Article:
Just a typical tea ceremony in Kamar-Taj

As with most origin stories, Doctor Strange suffers from a case of Originitis, with its almost wholly predictable plot that hits all the beats of your usual Superhero Origin. That’s not to say the script isn’t anything to write home about, though. The movie still manages to distill and simplify the concept of Marvel magic into an almost-science, leaving not many questions as to how it works. The film seems to also take a few cues from Brian K. Vaughan and Marcos Martin’s excellent Doctor Strange: The Oath, with several notable scenes and characters echoing the book. Michael Giacchino’s scoring also works really well for the movie, sounding very much different from past Marvel movies with its use of strings that’s slightly reminiscent to JRPGs or just RPGs in general.

Easter egg hunters will have a field day with this. Just about almost every entity Strange has ever invoked in the comics, with a few notable exceptions, were namedropped in the film, even other cosmic entities. And with some of the secondary characters’ relations to major players in the Marvel universe, one can’t help but wonder how these more famous relatives will figure into the MCU next.


Aperture’s branching out

While the plot is nothing special, by merit of its eye-popping visuals and amazing scoring, Doctor Strange is another very solid addition to the ever-expanding Marvel Cinematic Universe. Or could we be expanding beyond universes?

Digital Wonders (and Horrors) Never Cease-Black Mirror Season 3 Review


With Black Mirror returning for a double-dose third season, digital life just got a little bit scarier. Charlie Brooker’s Twilight Zone for the digital age once again serves up a healthy helping of suspense, thrills, and general uneasiness that’ll make you just a little bit more wary the next time you pull out your phone.

Since Black Mirror is a dish best served cold, I’ll stay light on the spoilers on this article and stick to personal observations and opinions on each episode.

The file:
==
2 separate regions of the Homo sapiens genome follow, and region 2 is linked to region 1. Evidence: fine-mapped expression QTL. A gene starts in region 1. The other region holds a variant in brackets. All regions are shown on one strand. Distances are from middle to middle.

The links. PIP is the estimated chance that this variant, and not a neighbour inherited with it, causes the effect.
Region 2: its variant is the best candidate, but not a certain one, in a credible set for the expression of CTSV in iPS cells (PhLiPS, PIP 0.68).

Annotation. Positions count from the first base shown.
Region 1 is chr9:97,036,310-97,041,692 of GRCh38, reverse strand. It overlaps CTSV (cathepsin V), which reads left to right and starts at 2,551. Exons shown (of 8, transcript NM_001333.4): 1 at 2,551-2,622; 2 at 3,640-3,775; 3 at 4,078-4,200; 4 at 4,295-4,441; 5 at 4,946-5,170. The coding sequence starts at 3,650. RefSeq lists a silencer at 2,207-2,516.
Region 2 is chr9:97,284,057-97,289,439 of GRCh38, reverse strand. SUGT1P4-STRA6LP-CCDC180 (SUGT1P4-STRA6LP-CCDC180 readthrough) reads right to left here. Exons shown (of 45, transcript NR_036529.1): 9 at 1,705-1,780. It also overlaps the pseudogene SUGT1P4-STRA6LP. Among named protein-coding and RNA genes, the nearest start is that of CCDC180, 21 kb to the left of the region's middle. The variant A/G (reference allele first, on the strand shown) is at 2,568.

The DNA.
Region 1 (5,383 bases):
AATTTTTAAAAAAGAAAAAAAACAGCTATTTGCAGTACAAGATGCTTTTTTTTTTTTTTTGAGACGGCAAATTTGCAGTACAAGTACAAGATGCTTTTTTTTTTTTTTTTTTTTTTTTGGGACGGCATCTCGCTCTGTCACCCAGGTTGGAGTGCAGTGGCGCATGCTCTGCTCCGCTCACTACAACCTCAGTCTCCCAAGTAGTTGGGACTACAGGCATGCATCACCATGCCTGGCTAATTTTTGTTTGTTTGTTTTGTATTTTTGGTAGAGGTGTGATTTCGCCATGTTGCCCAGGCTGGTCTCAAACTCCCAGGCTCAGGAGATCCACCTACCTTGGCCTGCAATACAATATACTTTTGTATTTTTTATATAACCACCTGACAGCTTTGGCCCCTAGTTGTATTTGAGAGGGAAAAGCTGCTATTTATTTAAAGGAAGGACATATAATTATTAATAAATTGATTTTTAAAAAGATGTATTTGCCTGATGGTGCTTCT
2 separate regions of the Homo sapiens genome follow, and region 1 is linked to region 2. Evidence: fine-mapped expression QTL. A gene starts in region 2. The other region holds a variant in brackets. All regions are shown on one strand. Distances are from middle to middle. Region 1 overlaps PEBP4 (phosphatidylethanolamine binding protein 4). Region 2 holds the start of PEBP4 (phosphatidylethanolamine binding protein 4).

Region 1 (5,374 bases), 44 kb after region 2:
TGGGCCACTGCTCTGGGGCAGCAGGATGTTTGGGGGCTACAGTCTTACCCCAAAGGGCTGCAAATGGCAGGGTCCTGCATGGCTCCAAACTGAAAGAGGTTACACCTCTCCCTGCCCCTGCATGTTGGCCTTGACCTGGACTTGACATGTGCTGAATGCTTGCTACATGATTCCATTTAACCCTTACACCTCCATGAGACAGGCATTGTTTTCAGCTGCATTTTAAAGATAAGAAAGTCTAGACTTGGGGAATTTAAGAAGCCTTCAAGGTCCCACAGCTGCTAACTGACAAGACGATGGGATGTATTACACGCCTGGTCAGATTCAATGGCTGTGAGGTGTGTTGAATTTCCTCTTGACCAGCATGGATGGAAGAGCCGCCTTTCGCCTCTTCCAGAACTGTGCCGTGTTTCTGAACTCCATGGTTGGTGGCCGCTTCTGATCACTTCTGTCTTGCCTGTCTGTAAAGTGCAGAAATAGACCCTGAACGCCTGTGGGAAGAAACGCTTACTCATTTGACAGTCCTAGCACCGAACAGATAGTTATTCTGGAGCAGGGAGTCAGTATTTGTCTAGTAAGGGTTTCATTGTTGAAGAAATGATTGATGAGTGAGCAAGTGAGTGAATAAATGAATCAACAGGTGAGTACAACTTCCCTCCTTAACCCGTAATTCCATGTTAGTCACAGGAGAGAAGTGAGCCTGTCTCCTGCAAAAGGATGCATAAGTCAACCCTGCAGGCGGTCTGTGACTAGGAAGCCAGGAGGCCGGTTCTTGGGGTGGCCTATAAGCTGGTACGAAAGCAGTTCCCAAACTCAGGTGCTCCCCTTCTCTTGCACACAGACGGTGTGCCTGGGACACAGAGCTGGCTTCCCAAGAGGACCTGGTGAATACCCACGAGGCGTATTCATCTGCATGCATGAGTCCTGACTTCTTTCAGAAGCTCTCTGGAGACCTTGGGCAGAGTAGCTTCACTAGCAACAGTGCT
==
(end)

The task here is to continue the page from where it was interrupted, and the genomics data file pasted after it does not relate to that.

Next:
The first of the bunch, Nosedive, stars Bryce Dallas Howard in an anvilicious sendup to the social media and ratings-obsessed world of today, set in a world where your ‘ratings’ determine what you can and can’t do, like if Yelp took over the world.

With all the subtlety of a Nokia 3310 in your face, this episode makes its intentions clear from the get-go, the in-your-face fakeness of almost its whole cast, and its sickeningly saccharine diabetes-inducing yet aggresively bland aesthetic completely sells the concept in a great season opener that might just make you think twice about Instagramming your next meal or that next status update.


Episode numero dos, Playtest, stars Wyatt Russell as Cooper, a thrillseeker who might’ve bitten a bit more than he could chew when he took a job playtesting new augmented reality tech for a games company. In true Black Mirror fashion, this is exactly where things go wrong.

Dan Trachtenberg, of 10 Clovefield Lane fame, takes us on a horror trip combining the best of horror games and movies into one genre-savvy package that just might be a little bit savvier than we are, keeping us guessing until the end. Wunmi Mosaku also excels as Cooper’s ‘handler’ Katie and the always enchanting Hannah John-Kamen as the witty Sonja rounds out the cast in this clever horror tale, one of my personal favourites this season.


On to round three with Shut Up And Dance, this tale starring Jerome Flynn and Alex Lawther is a thriller where blackmail is the name of the game. Because when you have someone by their dick pics, it’s hard to break free.